“These teachers are dedicated and accomplished individuals whose innovative teaching styles prepare our students for 21st century careers and college and develop them into the designers and inventors of the future,” Torlakson said. “They rank among the finest in their profession and also serve as wonderful mentors and role models.”

The California Department of Education (CDE) partners annually with the California Science Teachers Association and the California Mathematics Council to recruit and select nominees for the PAEMST program—the highest recognition in the nation for a mathematics or science teacher. The Science Finalists will be recognized at the CSTA Awards Luncheon on Saturday, October 14, 2017. Learn More…

Written by California Science Teachers Association

California Science Teachers Association

CSTA represents science educators statewide—in every science discipline at every grade level, Kindergarten through University.

Thriving in a Time of Change

Posted: Wednesday, September 13th, 2017

by Jill Grace

By the time this message is posted online, most schools across California will have been in session for at least a month (if not longer, and hat tip to that bunch!). Long enough to get a good sense of who the kids in your classroom are and to get into that groove and momentum of the daily flow of teaching. It’s also very likely that for many of you who weren’t a part of a large grant initiative or in a district that set wheels in motion sooner, this is the first year you will really try to shift instruction to align to the Next Generation Science Standards (NGSS). I’m not going to lie to you, it’s a challenging year – change is hard. Change is even harder when there’s not a playbook to go by.  But as someone who has had the very great privilege of walking alongside teachers going through that change for the past two years and being able to glimpse at what this looks like for different demographics across that state, there are three things I hope you will hold on to. These are things I have come to learn will overshadow the challenge: a growth mindset will get you far, one is a very powerful number, and it’s about the kids. Learn More…

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Written by Jill Grace

Jill Grace

Jill Grace is a Regional Director for the K-12 Alliance and is President of CSTA.

If You Are Not Teaching Science Then You Are Not Teaching Common Core

Posted: Thursday, August 31st, 2017

by Peter A’Hearn 

“Science and Social Studies can be taught for the last half hour of the day on Fridays”

– Elementary school principal

Anyone concerned with the teaching of science in elementary school is keenly aware of the problem of time. Kids need to learn to read, and learning to read takes time, nobody disputes that. So Common Core ELA can seem like the enemy of science. This was a big concern to me as I started looking at the curriculum that my district had adopted for Common Core ELA. I’ve been through those years where teachers are learning a new curriculum, and know first-hand how a new curriculum can become the focus of attention- sucking all the air out of the room. Learn More…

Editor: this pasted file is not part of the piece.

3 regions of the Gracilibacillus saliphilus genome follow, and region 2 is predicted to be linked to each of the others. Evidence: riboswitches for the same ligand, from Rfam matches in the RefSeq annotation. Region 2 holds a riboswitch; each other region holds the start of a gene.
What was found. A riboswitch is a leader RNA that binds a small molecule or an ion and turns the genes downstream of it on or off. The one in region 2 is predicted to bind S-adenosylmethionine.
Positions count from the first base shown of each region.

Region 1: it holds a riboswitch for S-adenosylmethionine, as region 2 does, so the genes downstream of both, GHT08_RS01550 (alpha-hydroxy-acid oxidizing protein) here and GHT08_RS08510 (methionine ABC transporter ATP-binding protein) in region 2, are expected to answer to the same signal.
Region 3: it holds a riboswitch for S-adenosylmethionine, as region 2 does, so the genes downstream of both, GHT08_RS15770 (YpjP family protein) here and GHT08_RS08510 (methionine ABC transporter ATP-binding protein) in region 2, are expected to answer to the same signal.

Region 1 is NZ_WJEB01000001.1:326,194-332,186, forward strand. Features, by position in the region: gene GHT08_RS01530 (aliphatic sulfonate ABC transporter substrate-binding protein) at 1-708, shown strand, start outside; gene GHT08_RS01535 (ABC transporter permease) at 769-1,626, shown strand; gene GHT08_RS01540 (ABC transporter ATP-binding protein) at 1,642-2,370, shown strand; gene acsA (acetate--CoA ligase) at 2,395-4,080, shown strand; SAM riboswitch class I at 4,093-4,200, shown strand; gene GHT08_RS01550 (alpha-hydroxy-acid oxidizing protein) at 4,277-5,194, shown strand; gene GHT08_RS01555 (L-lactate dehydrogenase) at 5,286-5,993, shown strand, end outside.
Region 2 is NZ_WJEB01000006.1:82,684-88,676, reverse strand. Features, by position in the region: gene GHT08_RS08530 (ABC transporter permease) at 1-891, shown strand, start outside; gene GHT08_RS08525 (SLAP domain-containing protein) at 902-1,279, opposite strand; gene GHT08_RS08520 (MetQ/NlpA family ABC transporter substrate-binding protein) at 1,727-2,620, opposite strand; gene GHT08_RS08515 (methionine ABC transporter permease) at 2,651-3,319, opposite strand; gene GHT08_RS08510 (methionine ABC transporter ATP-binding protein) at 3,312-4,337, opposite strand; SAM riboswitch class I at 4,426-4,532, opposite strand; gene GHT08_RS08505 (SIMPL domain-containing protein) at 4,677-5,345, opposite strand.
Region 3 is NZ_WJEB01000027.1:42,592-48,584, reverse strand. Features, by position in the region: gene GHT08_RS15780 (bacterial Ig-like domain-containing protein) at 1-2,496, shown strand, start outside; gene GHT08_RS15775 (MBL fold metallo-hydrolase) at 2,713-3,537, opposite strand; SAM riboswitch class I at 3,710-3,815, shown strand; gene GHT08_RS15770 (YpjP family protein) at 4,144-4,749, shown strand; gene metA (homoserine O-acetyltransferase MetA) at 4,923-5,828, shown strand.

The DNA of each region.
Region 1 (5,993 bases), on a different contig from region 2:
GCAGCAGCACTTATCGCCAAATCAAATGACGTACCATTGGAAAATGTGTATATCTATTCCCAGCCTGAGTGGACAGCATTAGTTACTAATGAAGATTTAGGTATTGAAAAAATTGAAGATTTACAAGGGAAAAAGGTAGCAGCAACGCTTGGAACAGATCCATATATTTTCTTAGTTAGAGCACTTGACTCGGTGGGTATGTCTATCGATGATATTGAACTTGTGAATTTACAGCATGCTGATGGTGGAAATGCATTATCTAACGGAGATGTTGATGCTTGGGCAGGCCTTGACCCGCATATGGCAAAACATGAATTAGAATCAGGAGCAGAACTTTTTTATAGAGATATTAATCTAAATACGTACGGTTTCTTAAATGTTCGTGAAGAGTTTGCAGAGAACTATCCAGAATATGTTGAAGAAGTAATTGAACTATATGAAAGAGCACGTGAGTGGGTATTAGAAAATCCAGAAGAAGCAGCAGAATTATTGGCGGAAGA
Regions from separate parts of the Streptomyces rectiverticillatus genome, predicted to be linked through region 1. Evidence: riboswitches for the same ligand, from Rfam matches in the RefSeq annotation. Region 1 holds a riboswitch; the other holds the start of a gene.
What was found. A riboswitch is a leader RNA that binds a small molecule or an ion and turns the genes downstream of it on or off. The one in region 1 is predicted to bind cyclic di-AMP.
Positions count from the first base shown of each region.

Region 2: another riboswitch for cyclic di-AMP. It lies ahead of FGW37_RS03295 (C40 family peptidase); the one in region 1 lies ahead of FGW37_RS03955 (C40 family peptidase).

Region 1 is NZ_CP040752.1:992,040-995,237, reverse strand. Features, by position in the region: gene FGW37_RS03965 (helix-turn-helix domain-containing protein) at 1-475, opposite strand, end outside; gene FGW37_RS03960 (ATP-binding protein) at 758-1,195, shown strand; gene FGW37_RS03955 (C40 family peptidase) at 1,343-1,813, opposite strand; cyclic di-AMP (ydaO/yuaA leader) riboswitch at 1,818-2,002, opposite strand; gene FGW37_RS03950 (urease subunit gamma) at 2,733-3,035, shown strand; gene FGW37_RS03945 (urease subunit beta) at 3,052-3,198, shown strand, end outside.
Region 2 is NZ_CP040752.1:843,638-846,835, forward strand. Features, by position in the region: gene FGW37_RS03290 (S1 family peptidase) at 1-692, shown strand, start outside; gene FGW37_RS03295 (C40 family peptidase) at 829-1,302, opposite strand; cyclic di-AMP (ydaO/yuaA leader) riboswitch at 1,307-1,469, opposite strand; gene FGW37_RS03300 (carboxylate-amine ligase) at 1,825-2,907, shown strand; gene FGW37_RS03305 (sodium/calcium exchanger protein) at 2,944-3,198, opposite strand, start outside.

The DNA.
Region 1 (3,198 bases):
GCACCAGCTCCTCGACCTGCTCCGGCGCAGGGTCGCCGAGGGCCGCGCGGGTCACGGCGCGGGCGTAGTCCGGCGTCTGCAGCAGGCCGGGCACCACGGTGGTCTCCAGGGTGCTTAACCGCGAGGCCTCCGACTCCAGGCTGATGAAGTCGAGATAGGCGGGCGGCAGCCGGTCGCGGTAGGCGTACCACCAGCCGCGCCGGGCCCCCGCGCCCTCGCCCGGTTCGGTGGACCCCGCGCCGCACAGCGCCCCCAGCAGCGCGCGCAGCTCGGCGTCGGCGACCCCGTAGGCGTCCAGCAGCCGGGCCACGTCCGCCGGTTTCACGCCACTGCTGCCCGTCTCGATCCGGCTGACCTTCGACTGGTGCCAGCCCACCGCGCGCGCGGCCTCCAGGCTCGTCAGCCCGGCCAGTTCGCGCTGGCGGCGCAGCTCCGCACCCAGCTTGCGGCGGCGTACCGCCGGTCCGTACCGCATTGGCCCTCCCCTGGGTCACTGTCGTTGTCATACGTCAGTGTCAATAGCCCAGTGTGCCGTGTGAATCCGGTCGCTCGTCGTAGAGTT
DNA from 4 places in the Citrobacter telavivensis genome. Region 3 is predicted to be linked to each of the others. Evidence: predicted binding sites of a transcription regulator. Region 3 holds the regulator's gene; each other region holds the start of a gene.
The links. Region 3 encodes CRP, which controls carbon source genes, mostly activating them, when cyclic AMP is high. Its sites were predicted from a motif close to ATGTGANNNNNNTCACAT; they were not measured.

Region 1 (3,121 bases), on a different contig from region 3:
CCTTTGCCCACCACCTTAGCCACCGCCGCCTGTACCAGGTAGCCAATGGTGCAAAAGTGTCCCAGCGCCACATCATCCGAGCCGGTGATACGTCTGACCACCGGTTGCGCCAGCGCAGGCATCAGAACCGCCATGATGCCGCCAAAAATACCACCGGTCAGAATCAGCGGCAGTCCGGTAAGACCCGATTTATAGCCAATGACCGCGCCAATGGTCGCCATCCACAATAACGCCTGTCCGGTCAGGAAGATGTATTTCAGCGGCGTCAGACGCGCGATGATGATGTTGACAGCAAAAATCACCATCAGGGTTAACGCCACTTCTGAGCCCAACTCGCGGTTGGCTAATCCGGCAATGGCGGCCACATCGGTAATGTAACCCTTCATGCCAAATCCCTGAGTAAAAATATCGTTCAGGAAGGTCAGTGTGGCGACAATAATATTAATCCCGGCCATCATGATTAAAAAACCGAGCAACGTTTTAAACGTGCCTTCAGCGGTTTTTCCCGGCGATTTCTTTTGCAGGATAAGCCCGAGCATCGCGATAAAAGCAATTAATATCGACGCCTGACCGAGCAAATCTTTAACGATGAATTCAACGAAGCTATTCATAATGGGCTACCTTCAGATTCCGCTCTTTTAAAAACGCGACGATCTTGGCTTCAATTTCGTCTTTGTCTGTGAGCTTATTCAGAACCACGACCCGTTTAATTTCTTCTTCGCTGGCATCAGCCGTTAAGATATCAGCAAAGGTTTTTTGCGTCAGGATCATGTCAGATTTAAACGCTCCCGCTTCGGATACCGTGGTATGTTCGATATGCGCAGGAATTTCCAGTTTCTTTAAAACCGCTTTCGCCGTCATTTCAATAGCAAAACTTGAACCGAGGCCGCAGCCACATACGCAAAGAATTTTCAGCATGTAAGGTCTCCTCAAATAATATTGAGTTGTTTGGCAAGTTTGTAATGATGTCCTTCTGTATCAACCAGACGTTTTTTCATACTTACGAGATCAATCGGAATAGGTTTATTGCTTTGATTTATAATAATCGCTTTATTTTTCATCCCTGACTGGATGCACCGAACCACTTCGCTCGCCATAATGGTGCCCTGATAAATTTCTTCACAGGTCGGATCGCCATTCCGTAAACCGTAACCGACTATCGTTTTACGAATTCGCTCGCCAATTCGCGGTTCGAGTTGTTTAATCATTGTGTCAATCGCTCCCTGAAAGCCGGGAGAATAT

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Written by Peter AHearn

Peter AHearn

Peter A’Hearn is the Region 4 Director for CSTA.

Tools for Creating NGSS Standards Based Lessons

Posted: Tuesday, August 29th, 2017

by Elizabeth Cooke

Think back on your own experiences with learning science in school. Were you required to memorize disjointed facts without understanding the concepts?

Science Education Background

In the past, science education focused on rote memorization and learning disjointed ideas. Elementary and secondary students in today’s science classes are fortunate now that science instruction has shifted from students demonstrating what they know to students demonstrating how they are able to apply their knowledge. Science education that reflects the Next Generation Science Standards challenges students to conduct investigations. As students explore phenomena and discrepant events they engage in academic discourse guided by focus questions from their teachers or student generated questions of that arise from analyzing data and creating and revising models that explain natural phenomena. Learn More…

Written by Elizabeth Cooke

Elizabeth Cooke

Elizabeth Cooke teaches TK-5 science at Markham Elementary in the Oakland Unified School District, is an NGSS Early Implementer, and is CSTA’s Secretary.

News and Happenings in CSTA’s Region 1 – Fall 2017

Posted: Tuesday, August 29th, 2017

by Marian Murphy-Shaw

Cal

This month I was fortunate enough to hear about some new topics to share with our entire region. Some of you may access the online or newsletter options, others may attend events in person that are nearer to you. Long time CSTA member and environmental science educator Mike Roa is well known to North Bay Area teachers for his volunteer work sharing events and resources. In this month’s Region 1 updates I am happy to make a few of the options Mike offers available to our region. Learn More…

Written by Marian Murphy-Shaw

Marian Murphy-Shaw

Marian Murphy-Shaw is the student services director at Siskiyou County Office of Education and is CSTA’s Region 1 Director and chair of CSTA’s Policy Committee.